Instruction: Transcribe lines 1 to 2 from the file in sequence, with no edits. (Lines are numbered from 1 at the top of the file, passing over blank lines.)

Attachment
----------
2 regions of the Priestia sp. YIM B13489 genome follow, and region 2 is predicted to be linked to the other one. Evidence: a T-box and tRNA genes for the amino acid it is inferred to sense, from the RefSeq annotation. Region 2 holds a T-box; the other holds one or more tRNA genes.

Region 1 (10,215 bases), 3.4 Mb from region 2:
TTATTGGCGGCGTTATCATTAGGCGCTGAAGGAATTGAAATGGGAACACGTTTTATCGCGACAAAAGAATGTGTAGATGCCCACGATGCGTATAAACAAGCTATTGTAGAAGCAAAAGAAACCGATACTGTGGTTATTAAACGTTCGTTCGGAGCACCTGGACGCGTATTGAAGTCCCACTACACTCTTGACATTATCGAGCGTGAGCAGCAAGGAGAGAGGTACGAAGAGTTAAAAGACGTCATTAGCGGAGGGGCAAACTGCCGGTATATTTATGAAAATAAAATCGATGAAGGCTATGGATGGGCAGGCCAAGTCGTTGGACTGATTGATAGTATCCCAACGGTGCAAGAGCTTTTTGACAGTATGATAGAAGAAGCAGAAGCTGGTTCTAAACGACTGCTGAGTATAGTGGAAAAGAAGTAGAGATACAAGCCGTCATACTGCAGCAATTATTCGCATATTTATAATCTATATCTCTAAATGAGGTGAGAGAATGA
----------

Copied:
2 regions of the Priestia sp. YIM B13489 genome follow, and region 2 is predicted to be linked to the other one. Evidence: a T-box and tRNA genes for the amino acid it is inferred to sense, from the RefSeq annotation. Region 2 holds a T-box; the other holds one or more tRNA genes.

Region 1 (10,215 bases), 3.4 Mb from region 2: